In a Human-Robot Collaboration (HRC) manufacturing system, human operators and robots team up and collaborate on completing complex tasks, in a diverse range of scenarios with highly dynamic and uncertain shop floor environments. The robots are expected to assist humans besides independently performing tasks. The goal of the collaboration is to: 1) ensure safety in the collaborative workspace and 2) increase production efficiency. For this purpose, the robots should be able to accurately capture the human operator’s actions and understand their intentions, while taking into consideration the variability and heterogeneities among human operators in performing the same tasks.
Human body motions associated with certain tasks may be similar regardless of the context of the tasks. For example, there could be no distinct difference between body motions when grasping a part and a tool (e.g., a screwdriver). In an HRC system, human actions are first recognized in terms of generic body motions (e.g. standing, grasping, and holding). After motion recognition is performed, the context of the actions are recognized to assist in the identification of the operator’s intention. This is aimed at helping the robot understand what specific actions the human operator intends to perform so that the robot can assist correspondingly. For example, when the robot captures the scenario of a human holding a screwdriver, the robot would recognize that the human intends to drive screws. As a response, it would fetch a screw and pass it on to the human operator.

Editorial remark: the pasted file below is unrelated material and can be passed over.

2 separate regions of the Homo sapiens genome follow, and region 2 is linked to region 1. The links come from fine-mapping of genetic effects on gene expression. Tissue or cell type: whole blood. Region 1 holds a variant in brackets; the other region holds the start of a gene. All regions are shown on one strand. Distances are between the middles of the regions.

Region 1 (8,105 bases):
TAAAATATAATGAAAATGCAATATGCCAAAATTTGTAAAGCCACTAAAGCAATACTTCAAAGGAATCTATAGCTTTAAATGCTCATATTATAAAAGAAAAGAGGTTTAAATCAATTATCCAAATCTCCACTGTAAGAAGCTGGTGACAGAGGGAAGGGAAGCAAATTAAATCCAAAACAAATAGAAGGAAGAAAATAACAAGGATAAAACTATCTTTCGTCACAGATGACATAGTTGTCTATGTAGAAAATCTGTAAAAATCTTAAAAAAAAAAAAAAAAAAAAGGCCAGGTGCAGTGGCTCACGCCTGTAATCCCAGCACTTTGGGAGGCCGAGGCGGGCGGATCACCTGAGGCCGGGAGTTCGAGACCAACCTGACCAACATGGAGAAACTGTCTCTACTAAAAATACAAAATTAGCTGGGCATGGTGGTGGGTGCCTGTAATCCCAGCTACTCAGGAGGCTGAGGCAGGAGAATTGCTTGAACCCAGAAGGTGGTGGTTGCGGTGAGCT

Demo of Human Motion Recognition in HRC